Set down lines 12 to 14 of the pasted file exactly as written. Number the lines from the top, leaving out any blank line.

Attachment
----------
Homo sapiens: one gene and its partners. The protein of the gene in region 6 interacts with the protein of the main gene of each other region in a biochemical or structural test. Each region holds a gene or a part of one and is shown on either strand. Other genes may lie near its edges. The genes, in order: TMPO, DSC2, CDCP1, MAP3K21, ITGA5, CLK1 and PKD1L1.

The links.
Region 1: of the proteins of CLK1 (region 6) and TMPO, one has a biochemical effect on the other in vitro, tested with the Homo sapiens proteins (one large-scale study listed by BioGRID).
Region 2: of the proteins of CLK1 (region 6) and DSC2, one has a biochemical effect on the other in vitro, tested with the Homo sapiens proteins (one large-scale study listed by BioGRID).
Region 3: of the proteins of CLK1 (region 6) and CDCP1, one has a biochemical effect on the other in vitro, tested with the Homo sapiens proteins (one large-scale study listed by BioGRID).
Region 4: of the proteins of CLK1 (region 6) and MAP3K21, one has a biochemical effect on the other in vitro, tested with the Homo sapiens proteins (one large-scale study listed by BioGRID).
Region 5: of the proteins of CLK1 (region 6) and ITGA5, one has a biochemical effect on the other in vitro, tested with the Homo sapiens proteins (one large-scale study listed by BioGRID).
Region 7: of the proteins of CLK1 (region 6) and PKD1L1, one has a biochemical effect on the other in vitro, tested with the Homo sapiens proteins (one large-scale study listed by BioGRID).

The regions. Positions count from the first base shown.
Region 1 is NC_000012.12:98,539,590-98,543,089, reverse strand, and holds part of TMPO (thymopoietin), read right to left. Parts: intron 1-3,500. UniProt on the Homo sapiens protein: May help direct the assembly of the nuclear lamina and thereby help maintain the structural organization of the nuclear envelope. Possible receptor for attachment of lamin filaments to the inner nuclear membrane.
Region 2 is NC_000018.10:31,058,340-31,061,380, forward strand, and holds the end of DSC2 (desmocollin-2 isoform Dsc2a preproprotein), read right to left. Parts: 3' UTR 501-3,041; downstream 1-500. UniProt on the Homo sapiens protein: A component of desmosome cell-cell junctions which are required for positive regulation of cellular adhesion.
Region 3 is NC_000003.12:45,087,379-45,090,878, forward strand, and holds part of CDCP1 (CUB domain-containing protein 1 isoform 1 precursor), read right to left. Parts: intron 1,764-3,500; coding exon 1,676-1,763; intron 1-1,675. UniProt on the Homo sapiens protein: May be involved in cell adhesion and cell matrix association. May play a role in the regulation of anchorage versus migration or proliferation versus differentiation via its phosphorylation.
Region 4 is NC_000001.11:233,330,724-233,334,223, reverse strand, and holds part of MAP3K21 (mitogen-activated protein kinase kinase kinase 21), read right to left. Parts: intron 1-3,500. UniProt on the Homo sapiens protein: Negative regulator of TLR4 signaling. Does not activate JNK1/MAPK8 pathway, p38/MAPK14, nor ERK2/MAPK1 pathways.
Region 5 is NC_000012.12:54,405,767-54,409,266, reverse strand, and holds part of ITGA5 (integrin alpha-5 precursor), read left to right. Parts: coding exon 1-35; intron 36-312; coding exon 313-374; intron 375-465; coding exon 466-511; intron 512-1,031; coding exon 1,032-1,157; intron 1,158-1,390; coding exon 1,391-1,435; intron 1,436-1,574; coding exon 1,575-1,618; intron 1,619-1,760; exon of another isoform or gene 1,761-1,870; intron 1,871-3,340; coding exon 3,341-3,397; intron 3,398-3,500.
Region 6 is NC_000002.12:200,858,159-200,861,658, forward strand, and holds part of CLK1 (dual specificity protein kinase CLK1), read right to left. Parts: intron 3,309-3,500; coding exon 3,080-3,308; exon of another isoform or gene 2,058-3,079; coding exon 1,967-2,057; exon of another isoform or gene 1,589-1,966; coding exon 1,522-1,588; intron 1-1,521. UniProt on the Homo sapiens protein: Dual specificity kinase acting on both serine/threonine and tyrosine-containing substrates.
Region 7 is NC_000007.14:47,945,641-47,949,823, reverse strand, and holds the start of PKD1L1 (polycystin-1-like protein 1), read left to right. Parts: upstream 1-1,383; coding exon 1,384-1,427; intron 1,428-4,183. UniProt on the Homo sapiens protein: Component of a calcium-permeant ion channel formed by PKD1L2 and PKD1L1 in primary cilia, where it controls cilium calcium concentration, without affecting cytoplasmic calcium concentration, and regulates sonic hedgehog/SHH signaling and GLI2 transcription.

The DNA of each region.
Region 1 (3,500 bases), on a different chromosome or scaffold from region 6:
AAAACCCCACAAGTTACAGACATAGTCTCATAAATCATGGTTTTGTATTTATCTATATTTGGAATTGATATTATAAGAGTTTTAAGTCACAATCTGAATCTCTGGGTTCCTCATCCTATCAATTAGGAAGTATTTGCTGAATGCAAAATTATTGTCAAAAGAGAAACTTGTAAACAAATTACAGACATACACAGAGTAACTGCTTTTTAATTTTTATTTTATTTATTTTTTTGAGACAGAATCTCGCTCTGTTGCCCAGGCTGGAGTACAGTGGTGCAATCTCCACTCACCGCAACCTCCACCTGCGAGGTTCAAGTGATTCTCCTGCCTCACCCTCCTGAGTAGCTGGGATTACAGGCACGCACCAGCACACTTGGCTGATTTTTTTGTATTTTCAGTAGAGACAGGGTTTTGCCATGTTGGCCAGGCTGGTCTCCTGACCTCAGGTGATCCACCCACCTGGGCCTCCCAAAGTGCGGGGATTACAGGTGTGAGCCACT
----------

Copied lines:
Region 3 is NC_000003.12:45,087,379-45,090,878, forward strand, and holds part of CDCP1 (CUB domain-containing protein 1 isoform 1 precursor), read right to left. Parts: intron 1,764-3,500; coding exon 1,676-1,763; intron 1-1,675. UniProt on the Homo sapiens protein: May be involved in cell adhesion and cell matrix association. May play a role in the regulation of anchorage versus migration or proliferation versus differentiation via its phosphorylation.
Region 4 is NC_000001.11:233,330,724-233,334,223, reverse strand, and holds part of MAP3K21 (mitogen-activated protein kinase kinase kinase 21), read right to left. Parts: intron 1-3,500. UniProt on the Homo sapiens protein: Negative regulator of TLR4 signaling. Does not activate JNK1/MAPK8 pathway, p38/MAPK14, nor ERK2/MAPK1 pathways.
Region 5 is NC_000012.12:54,405,767-54,409,266, reverse strand, and holds part of ITGA5 (integrin alpha-5 precursor), read left to right. Parts: coding exon 1-35; intron 36-312; coding exon 313-374; intron 375-465; coding exon 466-511; intron 512-1,031; coding exon 1,032-1,157; intron 1,158-1,390; coding exon 1,391-1,435; intron 1,436-1,574; coding exon 1,575-1,618; intron 1,619-1,760; exon of another isoform or gene 1,761-1,870; intron 1,871-3,340; coding exon 3,341-3,397; intron 3,398-3,500.